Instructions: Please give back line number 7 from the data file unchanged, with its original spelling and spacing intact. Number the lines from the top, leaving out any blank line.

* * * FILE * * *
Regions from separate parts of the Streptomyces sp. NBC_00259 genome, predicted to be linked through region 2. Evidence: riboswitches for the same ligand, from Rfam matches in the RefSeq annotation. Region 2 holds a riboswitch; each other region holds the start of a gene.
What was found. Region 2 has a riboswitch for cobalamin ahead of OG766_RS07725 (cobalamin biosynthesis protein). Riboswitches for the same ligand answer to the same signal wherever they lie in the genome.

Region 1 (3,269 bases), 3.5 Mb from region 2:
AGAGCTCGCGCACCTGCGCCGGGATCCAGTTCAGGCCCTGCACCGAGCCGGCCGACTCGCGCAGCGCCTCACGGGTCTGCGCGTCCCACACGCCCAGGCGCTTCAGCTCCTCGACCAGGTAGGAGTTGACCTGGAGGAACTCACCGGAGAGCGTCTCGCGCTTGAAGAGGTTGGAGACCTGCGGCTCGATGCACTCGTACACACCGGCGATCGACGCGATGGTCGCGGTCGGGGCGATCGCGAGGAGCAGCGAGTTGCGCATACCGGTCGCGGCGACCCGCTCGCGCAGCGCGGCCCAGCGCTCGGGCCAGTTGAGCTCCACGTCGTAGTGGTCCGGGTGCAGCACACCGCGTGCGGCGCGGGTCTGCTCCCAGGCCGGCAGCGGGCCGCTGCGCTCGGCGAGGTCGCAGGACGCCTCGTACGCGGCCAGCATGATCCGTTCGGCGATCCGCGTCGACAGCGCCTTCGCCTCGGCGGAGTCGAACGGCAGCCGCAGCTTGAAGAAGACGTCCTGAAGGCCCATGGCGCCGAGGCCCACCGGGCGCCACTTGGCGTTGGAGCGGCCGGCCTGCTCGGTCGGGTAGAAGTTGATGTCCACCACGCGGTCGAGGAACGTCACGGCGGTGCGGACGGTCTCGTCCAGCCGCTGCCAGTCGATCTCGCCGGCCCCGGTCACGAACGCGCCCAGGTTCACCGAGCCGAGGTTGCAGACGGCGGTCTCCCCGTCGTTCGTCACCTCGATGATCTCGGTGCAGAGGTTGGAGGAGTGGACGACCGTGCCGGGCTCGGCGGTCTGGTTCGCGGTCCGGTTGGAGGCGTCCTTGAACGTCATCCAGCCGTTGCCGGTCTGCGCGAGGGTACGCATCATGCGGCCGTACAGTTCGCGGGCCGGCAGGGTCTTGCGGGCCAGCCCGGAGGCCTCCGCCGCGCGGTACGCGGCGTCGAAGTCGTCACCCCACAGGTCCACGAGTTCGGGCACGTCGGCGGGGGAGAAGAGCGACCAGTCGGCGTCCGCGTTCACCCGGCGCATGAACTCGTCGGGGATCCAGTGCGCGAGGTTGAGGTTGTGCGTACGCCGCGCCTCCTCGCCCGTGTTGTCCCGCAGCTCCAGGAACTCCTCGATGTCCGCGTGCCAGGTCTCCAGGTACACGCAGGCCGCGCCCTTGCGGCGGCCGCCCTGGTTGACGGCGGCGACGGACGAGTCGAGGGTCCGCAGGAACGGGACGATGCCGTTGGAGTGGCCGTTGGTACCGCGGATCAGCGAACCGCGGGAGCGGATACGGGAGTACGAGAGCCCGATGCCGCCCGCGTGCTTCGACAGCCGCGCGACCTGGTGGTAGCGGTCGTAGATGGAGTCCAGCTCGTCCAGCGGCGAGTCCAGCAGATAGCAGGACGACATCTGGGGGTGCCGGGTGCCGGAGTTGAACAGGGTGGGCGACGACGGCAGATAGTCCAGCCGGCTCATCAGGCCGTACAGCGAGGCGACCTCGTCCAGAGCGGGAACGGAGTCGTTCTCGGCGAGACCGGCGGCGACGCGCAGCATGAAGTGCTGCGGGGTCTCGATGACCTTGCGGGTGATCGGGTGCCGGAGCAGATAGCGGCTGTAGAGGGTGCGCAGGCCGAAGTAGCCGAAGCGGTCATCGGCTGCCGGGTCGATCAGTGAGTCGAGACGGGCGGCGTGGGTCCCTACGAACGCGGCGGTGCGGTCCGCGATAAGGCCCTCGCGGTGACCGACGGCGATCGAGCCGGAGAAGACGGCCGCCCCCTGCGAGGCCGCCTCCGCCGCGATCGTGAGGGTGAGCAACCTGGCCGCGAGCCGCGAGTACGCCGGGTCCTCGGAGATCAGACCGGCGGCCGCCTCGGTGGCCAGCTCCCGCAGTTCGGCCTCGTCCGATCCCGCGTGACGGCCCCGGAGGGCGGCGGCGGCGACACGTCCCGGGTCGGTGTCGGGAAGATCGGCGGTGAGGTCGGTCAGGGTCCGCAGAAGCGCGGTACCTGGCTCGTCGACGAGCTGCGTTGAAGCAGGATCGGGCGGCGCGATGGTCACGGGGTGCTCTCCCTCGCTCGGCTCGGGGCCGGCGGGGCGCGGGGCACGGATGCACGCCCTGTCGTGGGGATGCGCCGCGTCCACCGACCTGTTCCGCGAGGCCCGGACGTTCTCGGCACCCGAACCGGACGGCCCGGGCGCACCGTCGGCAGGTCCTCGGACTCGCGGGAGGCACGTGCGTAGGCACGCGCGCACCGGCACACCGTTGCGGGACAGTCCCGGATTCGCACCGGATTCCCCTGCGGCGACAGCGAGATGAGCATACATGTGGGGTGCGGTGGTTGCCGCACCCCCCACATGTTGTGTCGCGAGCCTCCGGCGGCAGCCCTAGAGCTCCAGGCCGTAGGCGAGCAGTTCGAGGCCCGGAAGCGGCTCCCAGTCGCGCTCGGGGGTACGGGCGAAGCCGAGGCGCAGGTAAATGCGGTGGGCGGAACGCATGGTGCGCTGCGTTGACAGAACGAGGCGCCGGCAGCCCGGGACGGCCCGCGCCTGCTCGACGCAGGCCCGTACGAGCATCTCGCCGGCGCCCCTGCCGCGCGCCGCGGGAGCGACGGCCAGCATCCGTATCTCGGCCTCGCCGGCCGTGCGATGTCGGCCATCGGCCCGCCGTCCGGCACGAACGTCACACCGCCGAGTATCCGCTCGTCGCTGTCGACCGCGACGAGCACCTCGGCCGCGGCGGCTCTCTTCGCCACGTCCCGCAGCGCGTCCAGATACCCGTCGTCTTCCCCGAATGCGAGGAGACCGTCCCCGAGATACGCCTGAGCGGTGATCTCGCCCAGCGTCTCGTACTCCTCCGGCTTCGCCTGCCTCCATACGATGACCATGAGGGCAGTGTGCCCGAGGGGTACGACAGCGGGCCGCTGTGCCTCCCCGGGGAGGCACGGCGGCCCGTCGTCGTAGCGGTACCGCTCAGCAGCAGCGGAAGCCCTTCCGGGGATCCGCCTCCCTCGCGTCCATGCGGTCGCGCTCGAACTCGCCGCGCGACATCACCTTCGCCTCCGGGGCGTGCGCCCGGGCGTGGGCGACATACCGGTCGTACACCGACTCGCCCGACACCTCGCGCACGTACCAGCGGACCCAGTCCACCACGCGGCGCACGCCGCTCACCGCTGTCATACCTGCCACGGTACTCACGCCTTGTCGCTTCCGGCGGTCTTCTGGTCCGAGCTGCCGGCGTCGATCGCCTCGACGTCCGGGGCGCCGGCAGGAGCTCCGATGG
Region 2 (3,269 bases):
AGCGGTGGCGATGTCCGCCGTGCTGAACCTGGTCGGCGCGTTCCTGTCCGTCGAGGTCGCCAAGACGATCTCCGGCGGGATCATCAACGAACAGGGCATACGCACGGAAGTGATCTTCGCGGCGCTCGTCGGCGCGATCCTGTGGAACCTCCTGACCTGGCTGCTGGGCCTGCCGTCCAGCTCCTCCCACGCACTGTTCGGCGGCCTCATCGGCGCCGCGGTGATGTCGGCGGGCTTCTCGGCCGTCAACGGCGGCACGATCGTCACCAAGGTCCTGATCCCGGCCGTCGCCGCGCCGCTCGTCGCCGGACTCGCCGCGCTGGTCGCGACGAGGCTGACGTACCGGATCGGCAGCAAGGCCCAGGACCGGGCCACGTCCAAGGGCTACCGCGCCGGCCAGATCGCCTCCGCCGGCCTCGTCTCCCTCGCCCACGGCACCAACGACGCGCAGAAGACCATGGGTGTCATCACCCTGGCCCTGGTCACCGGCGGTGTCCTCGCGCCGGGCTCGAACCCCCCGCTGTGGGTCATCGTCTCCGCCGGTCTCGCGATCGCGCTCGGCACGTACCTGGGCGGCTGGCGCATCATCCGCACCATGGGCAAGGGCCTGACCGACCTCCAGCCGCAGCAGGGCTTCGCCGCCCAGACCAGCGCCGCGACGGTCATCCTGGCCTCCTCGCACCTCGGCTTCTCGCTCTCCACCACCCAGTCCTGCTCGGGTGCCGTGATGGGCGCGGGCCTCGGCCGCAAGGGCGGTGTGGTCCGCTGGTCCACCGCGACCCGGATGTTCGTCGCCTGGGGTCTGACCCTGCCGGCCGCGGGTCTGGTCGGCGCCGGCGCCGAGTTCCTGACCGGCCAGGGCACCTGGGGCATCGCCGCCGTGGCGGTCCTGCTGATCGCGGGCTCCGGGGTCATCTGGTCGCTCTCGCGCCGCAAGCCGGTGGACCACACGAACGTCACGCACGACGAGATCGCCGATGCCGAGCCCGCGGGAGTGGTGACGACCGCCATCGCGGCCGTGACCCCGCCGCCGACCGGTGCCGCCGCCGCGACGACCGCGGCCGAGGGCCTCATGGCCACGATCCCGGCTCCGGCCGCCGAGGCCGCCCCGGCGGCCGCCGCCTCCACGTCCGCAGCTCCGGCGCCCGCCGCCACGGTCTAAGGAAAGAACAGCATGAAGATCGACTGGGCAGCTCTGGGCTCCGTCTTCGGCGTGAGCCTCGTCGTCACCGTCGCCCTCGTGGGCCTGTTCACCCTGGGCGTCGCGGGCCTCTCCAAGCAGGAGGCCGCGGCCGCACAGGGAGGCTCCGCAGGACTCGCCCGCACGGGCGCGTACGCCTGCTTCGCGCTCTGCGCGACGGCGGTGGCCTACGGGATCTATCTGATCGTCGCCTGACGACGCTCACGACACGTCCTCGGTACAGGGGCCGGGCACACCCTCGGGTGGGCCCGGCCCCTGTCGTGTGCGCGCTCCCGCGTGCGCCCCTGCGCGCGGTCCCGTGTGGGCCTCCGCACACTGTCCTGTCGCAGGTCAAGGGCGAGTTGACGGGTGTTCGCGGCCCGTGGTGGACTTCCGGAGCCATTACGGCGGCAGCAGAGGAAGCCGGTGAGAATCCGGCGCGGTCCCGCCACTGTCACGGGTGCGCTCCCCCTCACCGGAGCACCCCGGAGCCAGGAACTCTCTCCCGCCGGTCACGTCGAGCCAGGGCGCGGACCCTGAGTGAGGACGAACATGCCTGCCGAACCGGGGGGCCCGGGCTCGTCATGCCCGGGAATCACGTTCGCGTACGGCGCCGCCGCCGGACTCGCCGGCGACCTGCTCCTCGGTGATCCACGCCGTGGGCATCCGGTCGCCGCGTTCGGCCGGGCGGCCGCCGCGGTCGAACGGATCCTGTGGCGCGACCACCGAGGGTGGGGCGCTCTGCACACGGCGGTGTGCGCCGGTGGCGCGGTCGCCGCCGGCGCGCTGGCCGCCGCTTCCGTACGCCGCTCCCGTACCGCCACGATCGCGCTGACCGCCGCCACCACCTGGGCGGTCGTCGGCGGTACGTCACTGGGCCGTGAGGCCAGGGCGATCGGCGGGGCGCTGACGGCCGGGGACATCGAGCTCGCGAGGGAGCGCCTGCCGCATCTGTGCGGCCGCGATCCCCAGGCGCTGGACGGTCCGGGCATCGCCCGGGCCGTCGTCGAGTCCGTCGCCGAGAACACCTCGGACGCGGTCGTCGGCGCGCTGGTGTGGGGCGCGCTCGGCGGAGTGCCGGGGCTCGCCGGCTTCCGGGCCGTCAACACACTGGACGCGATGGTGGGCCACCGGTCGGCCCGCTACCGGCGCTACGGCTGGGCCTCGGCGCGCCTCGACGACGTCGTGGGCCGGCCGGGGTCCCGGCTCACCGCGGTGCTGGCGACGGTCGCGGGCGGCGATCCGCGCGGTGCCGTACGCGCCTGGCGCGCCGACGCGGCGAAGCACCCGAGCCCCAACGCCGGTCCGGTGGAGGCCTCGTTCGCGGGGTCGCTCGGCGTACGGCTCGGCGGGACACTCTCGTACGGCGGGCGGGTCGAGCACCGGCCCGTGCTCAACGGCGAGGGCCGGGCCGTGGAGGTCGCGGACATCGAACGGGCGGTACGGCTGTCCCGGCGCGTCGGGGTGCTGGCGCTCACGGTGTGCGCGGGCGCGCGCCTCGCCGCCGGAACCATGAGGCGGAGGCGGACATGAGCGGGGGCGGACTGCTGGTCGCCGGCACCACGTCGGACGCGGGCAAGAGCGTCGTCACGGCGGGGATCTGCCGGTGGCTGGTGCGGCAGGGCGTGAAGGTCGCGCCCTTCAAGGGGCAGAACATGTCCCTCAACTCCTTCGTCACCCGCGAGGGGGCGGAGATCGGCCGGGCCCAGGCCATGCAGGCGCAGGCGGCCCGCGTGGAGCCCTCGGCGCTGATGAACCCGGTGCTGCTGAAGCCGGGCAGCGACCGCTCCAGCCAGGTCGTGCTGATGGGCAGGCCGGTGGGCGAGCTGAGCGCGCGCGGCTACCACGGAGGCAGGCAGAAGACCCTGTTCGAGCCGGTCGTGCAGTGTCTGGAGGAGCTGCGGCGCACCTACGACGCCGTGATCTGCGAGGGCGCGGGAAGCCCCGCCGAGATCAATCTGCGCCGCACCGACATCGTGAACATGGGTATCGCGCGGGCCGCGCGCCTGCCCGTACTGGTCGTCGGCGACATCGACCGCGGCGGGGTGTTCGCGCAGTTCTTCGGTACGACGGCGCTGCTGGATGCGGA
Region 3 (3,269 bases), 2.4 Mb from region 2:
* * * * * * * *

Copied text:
Region 3 (3,269 bases), 2.4 Mb from region 2: